Speak to all the congregation of the people of Israel and say to them, You shall be holy, for I the Lord your God am holy. – Leviticus 19:2
Please can we read some more from Leviticus? Please can you preach another sermon on Leviticus? I just love that book, it’s so edifying. As a pastor I never hear this. Most people would just as soon skip over the book of Leviticus entirely. For those who have tried to read through the whole Bible, cover to cover, Genesis to Revelation…more often than not Leviticus is the burial ground in which those good intentions were laid to rest. In fact, the only time I hear talk of Leviticus is when there’s a good old fashioned church fight going on and people need Bible verses to club one another over the head with…those fights never end well…and it really is rather unfortunate that Leviticus is treated that way.
We don’t talk much about Leviticus. We do however talk a great deal about being Holy. It’s not out of the norm to do a sermon or a Bible study on being Holy…it is out of the norm to chat about Leviticus. But why? Leviticus is all about being Holy. That’s the whole theme of the Book…”You shall be holy” says the Lord to his chosen people.
Often times we designate all kinds of things as holy…there are places like God’s Holy House the church. You don’t run in there or wear your hat or speak loudly. There are objects like the Holy Bible. One doesn’t treat this book carelessly. There are even particularly significant times of the service, like Holy Communion. You’re supposed to be reverent during this time, not careless. We’re comfortable and even familiar with holy places, objects, and times. But there’s more. There are holy people. Now to be holy simply means to be set apart for special service.
That’s who we are. In our Baptism, one of those holy events, we are set apart…made holy, for the purpose of being set apart for special service. The book of Leviticus may look different, it may even look odd…but that’s the point. God made his people holy by passing them through the Red Sea (hmm…they passed through water and so do we…seems there’s a theme developing here). God made them holy by giving them the 10 Commandments. God made them holy by giving them the Tabernacle. So it only follows that if they are holy…set apart for a special purpose, then shouldn’t they look different from all those around them? Of course they should! And Leviticus is that holiness guidebook!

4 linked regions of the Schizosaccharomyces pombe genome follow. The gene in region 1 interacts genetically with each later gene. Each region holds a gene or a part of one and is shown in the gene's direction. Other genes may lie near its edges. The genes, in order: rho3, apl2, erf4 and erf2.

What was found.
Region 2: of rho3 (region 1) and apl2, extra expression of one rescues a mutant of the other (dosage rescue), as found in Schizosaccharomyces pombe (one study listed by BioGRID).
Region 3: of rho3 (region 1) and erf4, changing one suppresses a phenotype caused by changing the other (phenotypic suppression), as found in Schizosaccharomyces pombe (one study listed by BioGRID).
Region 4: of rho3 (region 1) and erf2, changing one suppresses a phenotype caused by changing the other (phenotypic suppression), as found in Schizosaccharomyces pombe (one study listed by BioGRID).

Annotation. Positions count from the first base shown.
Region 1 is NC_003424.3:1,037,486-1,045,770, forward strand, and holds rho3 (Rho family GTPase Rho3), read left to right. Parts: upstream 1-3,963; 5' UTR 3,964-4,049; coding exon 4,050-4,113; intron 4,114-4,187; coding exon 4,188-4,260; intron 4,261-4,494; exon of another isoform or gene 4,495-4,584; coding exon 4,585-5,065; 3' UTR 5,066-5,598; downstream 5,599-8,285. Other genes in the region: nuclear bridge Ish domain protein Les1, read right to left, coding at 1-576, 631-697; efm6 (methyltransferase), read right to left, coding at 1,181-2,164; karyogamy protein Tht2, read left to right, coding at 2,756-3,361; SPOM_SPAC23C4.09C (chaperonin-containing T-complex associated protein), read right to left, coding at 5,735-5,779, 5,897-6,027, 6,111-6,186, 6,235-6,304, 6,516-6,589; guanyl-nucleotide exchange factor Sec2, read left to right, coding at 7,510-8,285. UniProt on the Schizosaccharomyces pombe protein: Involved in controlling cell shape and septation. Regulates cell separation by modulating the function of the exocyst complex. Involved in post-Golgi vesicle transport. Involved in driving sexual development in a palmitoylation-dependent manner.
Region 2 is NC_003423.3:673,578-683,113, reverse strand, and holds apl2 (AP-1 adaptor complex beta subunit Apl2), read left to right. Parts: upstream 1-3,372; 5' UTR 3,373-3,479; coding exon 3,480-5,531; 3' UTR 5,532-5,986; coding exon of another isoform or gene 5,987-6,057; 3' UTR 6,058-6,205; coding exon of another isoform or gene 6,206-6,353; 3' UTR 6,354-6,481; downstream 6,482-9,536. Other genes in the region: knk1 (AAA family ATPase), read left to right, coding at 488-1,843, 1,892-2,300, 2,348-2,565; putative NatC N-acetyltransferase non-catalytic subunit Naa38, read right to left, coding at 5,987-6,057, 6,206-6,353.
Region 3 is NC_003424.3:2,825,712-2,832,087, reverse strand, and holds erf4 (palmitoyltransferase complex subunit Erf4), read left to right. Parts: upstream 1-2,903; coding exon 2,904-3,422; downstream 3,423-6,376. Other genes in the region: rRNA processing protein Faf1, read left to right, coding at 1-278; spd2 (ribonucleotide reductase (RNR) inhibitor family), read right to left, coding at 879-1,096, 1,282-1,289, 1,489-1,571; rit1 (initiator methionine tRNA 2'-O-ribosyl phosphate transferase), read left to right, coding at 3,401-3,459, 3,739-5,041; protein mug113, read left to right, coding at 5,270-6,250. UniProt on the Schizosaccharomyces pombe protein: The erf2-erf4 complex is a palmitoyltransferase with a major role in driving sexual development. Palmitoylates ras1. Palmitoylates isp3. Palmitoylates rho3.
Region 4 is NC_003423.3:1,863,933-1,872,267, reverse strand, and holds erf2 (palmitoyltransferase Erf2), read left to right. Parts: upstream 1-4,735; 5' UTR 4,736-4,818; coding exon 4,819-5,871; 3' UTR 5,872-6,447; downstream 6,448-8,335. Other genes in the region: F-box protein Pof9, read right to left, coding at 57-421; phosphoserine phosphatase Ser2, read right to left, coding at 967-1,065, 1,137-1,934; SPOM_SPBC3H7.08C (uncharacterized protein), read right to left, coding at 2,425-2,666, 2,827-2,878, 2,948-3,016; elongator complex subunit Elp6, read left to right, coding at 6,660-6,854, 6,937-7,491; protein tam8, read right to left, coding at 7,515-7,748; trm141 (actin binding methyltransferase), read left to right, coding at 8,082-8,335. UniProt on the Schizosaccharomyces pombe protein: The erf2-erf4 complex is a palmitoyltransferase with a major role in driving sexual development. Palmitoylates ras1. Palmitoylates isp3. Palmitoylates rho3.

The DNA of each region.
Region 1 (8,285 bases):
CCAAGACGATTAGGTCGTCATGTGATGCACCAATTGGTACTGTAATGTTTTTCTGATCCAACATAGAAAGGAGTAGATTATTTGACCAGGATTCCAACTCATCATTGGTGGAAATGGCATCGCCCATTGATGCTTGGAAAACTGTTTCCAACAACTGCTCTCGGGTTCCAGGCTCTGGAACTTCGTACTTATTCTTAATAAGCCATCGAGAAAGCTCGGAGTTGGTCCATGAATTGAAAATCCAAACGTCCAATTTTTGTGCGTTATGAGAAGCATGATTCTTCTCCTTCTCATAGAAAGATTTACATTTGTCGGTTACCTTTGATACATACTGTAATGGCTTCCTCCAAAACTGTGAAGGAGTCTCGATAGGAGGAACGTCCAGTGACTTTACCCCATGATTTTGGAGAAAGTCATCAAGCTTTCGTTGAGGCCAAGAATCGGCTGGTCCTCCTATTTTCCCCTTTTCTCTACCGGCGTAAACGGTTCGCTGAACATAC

A pastor I greatly admire once wrote a book called The truth shall make you odd. This of course is a play on Jesus’ words you shall know the truth and the truth shall make you free. Well, when you know the truth…when you’ve been set apart as holy then your life will look different…it will look downright odd. We read the book of Leviticus and see it as strange because it’s foreign to us…its not our way. “Why would they do that?” we wonder. Well, the Israelites were holy, and that means that they were called to a different form of life…one that looks odd.
Well, you my friend are holy. You aren’t holy because of your effort or because you’re a really neat person (though I’m sure that you are). You are holy because God has made you holy. And as holy people we are different…we are odd. People will in all likelyhood look at our life just like we might look at the book of Leviticus. Now that’s downright odd. “What do you mean you get up on Sunday morning and go to something called worship? Huh, you believe a dead Jewish carpenter is actually still alive and he is God? You forgive others and help those in need and pray for people? You’re odd!” That’s what people will in all likelihood have to say about you and your oddball ways…oddball ways that we would call being holy. So you have been made odd…er I mean holy. And being holy means that you live differently. So if people ask you what’s going on with you…just say that you’re odd…or holy.